Legacy code is part of software development life cycle. We work in the fast-changing environment. This beautiful class you're writing today could be considered ugly and obsolete in just a few years. So my first advice would be: don't make judgments if you don't know for sure why exactly it was decided back then to go this particular way. Maybe, not all of the options were known, and "the worse one" has been chosen not intentionally. And now, as you mentioned, everybody knows better practices, but they prefer to stick to that style for consistency reasons. And being pragmatic, it makes sense to keep everything in the same manner, doesn't it?
With that said, I would recommend being vocal about your improvements ideas. Perhaps, nobody will ever allow to re-write the whole thing. But coding standards are the subject for continuous improvements, and a healthy team understands that. How about making a presentation on why vectors are better than arrays? Or starting a discussion in a team chat/email about the appropriateness of custom implementations for standard objects? Of course, it would be nice to share a couple of links, let's say, to blog posts from big names in the industry, to strengthen your position. And when you'll have any kind of consensus after these discussions, be proactive and create a poll about acceptance of this idea as a standard from now on. Even if it won't be accepted, you'll learn something that is unknown to you at the moment.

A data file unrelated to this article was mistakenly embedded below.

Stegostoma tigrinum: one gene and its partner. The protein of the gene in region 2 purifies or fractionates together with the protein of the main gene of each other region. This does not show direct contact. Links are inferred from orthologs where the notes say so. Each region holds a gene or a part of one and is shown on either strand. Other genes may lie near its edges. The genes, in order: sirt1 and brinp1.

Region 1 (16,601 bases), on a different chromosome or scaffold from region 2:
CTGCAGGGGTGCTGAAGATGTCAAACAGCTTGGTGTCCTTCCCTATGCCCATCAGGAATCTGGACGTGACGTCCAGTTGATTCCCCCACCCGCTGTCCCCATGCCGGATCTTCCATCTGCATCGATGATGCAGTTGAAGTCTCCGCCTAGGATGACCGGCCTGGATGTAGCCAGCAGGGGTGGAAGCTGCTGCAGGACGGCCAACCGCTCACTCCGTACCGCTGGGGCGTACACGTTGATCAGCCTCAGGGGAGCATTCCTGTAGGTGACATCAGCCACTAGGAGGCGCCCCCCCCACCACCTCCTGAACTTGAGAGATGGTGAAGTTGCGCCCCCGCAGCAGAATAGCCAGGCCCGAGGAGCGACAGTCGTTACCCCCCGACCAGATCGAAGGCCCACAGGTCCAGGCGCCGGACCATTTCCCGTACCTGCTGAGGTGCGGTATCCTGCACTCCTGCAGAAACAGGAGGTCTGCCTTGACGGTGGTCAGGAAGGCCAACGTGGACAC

But if it will be, you'll see how much you can do even if the codebase is old and big and it is seemingly impossible to fix all. Start with baby steps: have this rule working only for a new code, even if to implement a new feature you need to touch old parts of the system where many methods are still "ugly". Next, apply the boy scout rule: if you see "the old style" somewhere on the way, and it takes not more than an hour to fix it, - rewrite. Then, if applicable, an automated check could help to detect all of the places that need attention and estimate the real effort to absolutely get rid of this (it could be surprisingly small, by the way). And if you add this check to a pipeline, you'll force everybody to fix that stuff even if their task was not related to that particular method with an "old style". With all this one day it will disappear, I promise.
And one more situation to show that changes are more possible than you might think. In the business world, we need to speak in business terms. Refactoring for the sake of refactoring itself adds zero value, but when you are able to demonstrate how this change will impact results, you'd likely to get the green light for any request. Sometimes, the maintenance of one particular part of the code is painful, while the reasonable rework effort will speed it up dramatically. I encourage you to speak up instead of struggling with it. Bring up some numbers, make rough estimations on how long the feature enhancement will take with and without refactoring. Sell this work to your tech lead/product manager/another relevant influencer as necessary, and the choice would seem obvious for them. After this success, "suddenly", you'll find yourself leading a project of making this part of codebase a place where modern coding standards come to play. Go for it! Just be sure to have tests for all the critical functions before you even start! ;)
Good luck, Michael.